We read with great interest the column, “In Health Reform, a Cancer Offers an Acid Test” (Leonhardt, Economic Scene, July 8, 2009). Mr. Leonhardt’s column raises important issues about U.S. healthcare policy, including physician payment, standards of care and the importance and necessity of comparative effectiveness research (CER), using prostate cancer treatment as his “litmus test” for healthcare reform.
    However, the column may also leave readers with very real misconceptions about prostate cancer treatment that we feel warrant clarification.
    Prostate cancer is a complex disease. Treatment inherently involves patient discretion and in-depth consultation between a man and his physician. The variation in tumor aggressiveness and the complex balance of benefits and risks of treatment add to prostate cancer’s complexity. To assert that watchful waiting is equally effective for the majority of patients and therefore the best option primarily because it is the least costly is inaccurate at best and irresponsible at worst. Watchful waiting is not for everyone. It is important that patients and physicians work together to select the best treatment for the disease, taking into account not only affordability, but also the patient’s risk factors, underlying conditions, personal preferences, family situation, and tolerance for different risks and side effects. While watchful waiting may be a viable treatment for one man, another could benefit significantly from surgery or an advanced radiation therapy. It is up to the urologist, urologic oncologist or other treating professional to discuss treatment options and risk factors as they pertain to individual patients. That said, the American Urological Association (AUA) strongly concurs that research comparing the relative effectiveness of different prostate cancer treatments is urgently needed, and indeed has publicly testified in support of such research. Therefore, we were particularly gratified to find that the Institute of Medicine (IOM) included prostate cancer in the first quartile of its recently issued disease priorities for CER. The AUA and those member urologists who conduct prostate cancer research look forward to collaborating with a variety of research partners to perform the comparative investigation of prostate cancer treatments.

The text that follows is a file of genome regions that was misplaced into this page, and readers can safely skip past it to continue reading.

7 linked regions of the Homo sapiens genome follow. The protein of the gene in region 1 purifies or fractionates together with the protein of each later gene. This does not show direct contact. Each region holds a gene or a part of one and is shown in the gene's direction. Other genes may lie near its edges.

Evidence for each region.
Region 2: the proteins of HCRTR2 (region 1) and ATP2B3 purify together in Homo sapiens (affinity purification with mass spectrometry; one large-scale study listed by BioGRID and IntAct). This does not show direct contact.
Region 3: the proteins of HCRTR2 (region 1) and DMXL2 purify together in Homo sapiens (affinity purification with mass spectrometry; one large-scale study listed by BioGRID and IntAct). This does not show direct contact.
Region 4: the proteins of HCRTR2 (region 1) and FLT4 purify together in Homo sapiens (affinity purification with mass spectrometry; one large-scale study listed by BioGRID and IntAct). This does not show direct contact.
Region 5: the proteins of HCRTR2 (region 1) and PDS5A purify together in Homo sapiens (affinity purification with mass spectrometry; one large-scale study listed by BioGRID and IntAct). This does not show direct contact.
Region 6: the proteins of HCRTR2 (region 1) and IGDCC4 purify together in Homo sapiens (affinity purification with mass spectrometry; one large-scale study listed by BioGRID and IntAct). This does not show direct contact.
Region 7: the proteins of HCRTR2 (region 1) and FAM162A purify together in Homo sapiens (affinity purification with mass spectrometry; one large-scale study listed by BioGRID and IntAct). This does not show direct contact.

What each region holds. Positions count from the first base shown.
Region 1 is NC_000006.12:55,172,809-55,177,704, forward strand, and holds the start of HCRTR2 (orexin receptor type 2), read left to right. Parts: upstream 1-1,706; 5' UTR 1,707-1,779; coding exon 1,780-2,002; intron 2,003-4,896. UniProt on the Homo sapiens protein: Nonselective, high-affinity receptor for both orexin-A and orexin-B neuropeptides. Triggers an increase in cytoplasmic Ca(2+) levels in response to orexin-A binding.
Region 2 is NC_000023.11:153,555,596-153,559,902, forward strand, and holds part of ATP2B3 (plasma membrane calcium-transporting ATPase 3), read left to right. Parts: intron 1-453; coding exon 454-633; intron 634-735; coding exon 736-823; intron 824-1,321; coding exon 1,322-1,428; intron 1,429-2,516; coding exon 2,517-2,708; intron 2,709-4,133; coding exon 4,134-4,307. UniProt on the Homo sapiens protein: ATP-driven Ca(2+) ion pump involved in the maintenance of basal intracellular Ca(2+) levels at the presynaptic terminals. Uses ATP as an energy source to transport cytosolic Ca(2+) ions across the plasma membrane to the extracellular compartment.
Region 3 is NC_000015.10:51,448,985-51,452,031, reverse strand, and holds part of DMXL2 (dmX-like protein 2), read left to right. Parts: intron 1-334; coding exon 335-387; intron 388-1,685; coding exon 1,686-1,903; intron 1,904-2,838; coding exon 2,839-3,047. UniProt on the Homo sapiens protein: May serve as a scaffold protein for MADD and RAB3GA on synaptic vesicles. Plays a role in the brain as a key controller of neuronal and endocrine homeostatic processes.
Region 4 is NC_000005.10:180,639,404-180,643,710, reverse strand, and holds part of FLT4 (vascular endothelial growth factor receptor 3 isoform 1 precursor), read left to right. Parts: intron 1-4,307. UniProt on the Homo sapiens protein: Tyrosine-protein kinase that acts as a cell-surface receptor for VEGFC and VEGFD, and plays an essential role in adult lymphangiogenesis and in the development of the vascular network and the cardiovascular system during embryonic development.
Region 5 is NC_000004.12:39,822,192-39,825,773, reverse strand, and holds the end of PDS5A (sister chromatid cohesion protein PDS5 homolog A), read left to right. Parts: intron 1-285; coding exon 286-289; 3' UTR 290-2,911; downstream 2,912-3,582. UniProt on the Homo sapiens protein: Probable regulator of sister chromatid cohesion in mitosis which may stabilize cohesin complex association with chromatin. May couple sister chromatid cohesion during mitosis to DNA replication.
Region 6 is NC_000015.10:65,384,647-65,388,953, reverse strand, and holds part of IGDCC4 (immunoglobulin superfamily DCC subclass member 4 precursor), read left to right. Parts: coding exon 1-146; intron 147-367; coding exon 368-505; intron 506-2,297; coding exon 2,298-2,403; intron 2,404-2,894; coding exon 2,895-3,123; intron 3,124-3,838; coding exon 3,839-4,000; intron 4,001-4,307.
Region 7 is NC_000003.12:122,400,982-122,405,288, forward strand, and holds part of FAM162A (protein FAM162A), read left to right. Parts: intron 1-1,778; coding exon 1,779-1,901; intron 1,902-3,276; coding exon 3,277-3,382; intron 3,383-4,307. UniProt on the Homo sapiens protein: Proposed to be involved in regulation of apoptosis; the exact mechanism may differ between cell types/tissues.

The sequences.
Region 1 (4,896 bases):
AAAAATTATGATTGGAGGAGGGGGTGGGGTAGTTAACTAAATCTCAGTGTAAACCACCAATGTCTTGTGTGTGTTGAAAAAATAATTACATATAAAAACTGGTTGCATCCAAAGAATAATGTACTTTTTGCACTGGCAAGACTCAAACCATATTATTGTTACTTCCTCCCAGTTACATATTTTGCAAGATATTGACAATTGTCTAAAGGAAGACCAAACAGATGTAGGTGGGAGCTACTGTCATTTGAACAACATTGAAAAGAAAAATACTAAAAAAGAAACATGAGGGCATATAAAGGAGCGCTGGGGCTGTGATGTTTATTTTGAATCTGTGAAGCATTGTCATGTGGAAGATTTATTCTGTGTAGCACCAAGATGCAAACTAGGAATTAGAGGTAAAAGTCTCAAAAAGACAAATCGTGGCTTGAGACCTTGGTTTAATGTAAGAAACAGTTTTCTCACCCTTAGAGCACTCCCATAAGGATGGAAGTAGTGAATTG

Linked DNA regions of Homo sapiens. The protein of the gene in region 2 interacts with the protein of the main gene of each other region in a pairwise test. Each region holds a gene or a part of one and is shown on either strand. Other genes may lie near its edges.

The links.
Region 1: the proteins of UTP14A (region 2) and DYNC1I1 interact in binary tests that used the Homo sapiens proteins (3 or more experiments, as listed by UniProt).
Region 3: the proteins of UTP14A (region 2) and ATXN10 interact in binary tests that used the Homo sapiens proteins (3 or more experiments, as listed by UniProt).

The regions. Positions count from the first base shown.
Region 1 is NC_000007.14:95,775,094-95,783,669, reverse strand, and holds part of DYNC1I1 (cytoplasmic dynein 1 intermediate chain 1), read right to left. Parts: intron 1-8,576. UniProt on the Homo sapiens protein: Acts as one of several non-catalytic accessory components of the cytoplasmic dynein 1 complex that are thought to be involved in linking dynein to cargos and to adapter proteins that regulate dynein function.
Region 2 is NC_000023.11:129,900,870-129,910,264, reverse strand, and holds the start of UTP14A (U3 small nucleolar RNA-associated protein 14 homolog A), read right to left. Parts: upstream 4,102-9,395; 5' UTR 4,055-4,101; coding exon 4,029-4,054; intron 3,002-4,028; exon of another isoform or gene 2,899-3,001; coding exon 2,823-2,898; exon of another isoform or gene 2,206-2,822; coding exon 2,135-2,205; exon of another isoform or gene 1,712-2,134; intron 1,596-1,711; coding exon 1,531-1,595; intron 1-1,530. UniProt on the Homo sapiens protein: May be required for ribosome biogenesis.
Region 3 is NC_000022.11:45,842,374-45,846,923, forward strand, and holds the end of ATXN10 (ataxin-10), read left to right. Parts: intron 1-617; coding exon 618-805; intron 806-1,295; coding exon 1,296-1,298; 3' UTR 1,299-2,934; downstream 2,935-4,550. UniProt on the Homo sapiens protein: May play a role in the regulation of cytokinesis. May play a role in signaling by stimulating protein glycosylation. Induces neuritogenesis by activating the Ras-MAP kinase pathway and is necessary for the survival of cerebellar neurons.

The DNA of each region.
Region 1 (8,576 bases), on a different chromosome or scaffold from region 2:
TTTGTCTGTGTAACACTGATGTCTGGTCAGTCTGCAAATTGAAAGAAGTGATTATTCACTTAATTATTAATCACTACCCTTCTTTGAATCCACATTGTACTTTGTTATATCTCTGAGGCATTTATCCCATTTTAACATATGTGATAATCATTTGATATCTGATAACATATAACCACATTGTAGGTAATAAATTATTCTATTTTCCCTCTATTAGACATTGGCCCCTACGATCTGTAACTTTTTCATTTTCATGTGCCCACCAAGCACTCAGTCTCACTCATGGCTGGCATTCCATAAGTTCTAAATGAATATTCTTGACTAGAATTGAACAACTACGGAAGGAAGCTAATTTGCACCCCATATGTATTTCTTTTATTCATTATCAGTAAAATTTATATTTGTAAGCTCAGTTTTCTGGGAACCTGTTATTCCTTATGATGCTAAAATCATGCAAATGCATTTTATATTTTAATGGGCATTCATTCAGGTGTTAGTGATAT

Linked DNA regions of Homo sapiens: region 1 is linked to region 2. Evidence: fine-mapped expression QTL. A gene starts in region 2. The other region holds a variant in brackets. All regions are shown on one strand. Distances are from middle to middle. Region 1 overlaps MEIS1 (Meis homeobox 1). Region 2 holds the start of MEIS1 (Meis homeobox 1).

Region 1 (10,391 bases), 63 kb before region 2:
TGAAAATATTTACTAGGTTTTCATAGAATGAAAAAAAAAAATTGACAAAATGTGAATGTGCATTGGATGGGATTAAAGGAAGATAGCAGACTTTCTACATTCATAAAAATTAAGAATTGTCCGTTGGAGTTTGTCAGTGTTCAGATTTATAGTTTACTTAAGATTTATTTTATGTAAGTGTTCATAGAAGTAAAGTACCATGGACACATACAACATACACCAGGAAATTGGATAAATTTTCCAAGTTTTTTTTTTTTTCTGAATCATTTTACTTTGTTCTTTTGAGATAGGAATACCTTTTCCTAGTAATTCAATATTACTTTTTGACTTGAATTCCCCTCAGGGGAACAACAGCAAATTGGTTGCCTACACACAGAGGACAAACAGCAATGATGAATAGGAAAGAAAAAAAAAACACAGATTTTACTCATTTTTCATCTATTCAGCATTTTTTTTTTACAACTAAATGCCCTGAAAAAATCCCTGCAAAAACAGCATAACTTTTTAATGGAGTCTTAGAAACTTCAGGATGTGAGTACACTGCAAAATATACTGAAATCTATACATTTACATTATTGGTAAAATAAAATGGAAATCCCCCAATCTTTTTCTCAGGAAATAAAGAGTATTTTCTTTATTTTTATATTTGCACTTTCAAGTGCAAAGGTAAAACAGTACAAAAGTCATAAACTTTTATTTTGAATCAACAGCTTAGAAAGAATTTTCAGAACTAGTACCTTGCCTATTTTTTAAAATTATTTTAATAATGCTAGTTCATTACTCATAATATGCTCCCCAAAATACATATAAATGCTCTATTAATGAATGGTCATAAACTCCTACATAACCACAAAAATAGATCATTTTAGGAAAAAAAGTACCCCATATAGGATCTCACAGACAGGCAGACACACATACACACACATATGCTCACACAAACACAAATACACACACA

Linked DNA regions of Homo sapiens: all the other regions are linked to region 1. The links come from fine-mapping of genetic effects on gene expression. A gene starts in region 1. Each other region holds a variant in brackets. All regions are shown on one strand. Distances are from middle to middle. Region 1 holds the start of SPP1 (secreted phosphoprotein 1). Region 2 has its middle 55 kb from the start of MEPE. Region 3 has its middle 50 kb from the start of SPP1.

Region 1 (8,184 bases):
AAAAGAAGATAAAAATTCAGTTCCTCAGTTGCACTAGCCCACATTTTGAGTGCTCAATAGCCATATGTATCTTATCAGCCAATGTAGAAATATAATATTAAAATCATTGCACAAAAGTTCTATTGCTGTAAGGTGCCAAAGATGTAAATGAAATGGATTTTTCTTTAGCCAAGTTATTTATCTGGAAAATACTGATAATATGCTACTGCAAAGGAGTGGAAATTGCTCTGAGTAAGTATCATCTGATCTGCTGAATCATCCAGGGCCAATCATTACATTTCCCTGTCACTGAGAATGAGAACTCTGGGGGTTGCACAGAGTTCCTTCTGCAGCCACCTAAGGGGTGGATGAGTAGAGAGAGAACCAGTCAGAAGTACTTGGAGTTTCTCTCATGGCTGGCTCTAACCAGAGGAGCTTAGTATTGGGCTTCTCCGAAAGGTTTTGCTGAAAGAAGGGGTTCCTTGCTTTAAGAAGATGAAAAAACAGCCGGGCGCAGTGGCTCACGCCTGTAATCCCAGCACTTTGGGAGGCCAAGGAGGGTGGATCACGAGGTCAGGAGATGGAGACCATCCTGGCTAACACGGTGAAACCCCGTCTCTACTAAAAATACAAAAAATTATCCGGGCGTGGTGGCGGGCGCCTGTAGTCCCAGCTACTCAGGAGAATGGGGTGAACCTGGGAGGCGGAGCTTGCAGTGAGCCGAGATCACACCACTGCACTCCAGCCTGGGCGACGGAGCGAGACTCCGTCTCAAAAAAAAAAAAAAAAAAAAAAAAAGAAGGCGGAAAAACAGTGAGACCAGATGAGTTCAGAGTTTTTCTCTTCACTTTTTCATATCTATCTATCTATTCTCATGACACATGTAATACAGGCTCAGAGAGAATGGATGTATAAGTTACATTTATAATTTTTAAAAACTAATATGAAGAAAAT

Finally, Mr. Leonhardt fails to mention that clinical practice guidelines exist to provide care standards and assessment of treatment options for prostate cancer. The AUA’s evidence-based clinical practice guidelines are the result of a scientifically rigorous process that includes a systematic literature review, meta-analysis of the data extracted and multidisciplinary expert panel review to support key recommendations about established treatments for which clinical data is available. These guidelines acknowledge new technologies while taking into account the available literature or the lack thereof. Until sorely needed CER investigations are conducted to address the very legitimate concerns Mr. Leonhardt outlined in his article, these documents are a widely respected, invaluable source of guidance to the broader clinical community that works in concert with patients to help them choose the most effective and appropriate treatment for prostate cancer.
    Anton Bueschen, MD
    American Urological Association
    Baltimore, MD